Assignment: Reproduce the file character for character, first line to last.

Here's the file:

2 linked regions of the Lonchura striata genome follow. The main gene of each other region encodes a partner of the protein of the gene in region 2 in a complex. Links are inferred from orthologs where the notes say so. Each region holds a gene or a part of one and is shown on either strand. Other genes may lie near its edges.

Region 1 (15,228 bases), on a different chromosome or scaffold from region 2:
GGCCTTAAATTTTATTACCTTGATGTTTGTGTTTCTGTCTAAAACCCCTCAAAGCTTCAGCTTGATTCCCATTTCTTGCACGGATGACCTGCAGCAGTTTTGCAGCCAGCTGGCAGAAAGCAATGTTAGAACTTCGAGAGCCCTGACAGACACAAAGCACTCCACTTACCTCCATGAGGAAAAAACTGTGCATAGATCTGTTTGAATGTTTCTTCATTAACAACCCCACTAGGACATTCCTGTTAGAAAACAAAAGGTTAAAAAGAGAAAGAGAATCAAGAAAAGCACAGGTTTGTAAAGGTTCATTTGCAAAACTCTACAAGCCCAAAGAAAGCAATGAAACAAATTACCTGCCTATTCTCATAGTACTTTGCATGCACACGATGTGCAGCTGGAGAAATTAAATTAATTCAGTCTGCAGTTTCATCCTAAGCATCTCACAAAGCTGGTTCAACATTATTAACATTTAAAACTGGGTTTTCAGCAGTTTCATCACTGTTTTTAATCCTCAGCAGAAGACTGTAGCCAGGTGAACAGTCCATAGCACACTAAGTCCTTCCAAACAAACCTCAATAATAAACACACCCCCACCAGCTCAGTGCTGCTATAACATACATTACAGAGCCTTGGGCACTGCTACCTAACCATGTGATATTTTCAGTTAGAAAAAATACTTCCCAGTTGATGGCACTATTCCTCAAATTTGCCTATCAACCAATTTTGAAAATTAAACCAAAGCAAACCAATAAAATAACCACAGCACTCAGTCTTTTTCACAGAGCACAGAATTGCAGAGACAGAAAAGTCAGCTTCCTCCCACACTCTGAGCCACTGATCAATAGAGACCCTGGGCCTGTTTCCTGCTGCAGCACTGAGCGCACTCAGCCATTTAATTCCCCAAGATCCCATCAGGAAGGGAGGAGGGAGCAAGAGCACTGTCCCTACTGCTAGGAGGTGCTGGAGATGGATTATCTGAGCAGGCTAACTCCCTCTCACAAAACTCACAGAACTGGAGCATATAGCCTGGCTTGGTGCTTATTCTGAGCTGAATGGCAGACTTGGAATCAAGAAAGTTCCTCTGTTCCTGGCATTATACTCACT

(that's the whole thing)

2 linked regions of the Lonchura striata genome follow. The main gene of each other region encodes a partner of the protein of the gene in region 2 in a complex. Links are inferred from orthologs where the notes say so. Each region holds a gene or a part of one and is shown on either strand. Other genes may lie near its edges.

Region 1 (15,228 bases), on a different chromosome or scaffold from region 2:
GGCCTTAAATTTTATTACCTTGATGTTTGTGTTTCTGTCTAAAACCCCTCAAAGCTTCAGCTTGATTCCCATTTCTTGCACGGATGACCTGCAGCAGTTTTGCAGCCAGCTGGCAGAAAGCAATGTTAGAACTTCGAGAGCCCTGACAGACACAAAGCACTCCACTTACCTCCATGAGGAAAAAACTGTGCATAGATCTGTTTGAATGTTTCTTCATTAACAACCCCACTAGGACATTCCTGTTAGAAAACAAAAGGTTAAAAAGAGAAAGAGAATCAAGAAAAGCACAGGTTTGTAAAGGTTCATTTGCAAAACTCTACAAGCCCAAAGAAAGCAATGAAACAAATTACCTGCCTATTCTCATAGTACTTTGCATGCACACGATGTGCAGCTGGAGAAATTAAATTAATTCAGTCTGCAGTTTCATCCTAAGCATCTCACAAAGCTGGTTCAACATTATTAACATTTAAAACTGGGTTTTCAGCAGTTTCATCACTGTTTTTAATCCTCAGCAGAAGACTGTAGCCAGGTGAACAGTCCATAGCACACTAAGTCCTTCCAAACAAACCTCAATAATAAACACACCCCCACCAGCTCAGTGCTGCTATAACATACATTACAGAGCCTTGGGCACTGCTACCTAACCATGTGATATTTTCAGTTAGAAAAAATACTTCCCAGTTGATGGCACTATTCCTCAAATTTGCCTATCAACCAATTTTGAAAATTAAACCAAAGCAAACCAATAAAATAACCACAGCACTCAGTCTTTTTCACAGAGCACAGAATTGCAGAGACAGAAAAGTCAGCTTCCTCCCACACTCTGAGCCACTGATCAATAGAGACCCTGGGCCTGTTTCCTGCTGCAGCACTGAGCGCACTCAGCCATTTAATTCCCCAAGATCCCATCAGGAAGGGAGGAGGGAGCAAGAGCACTGTCCCTACTGCTAGGAGGTGCTGGAGATGGATTATCTGAGCAGGCTAACTCCCTCTCACAAAACTCACAGAACTGGAGCATATAGCCTGGCTTGGTGCTTATTCTGAGCTGAATGGCAGACTTGGAATCAAGAAAGTTCCTCTGTTCCTGGCATTATACTCACT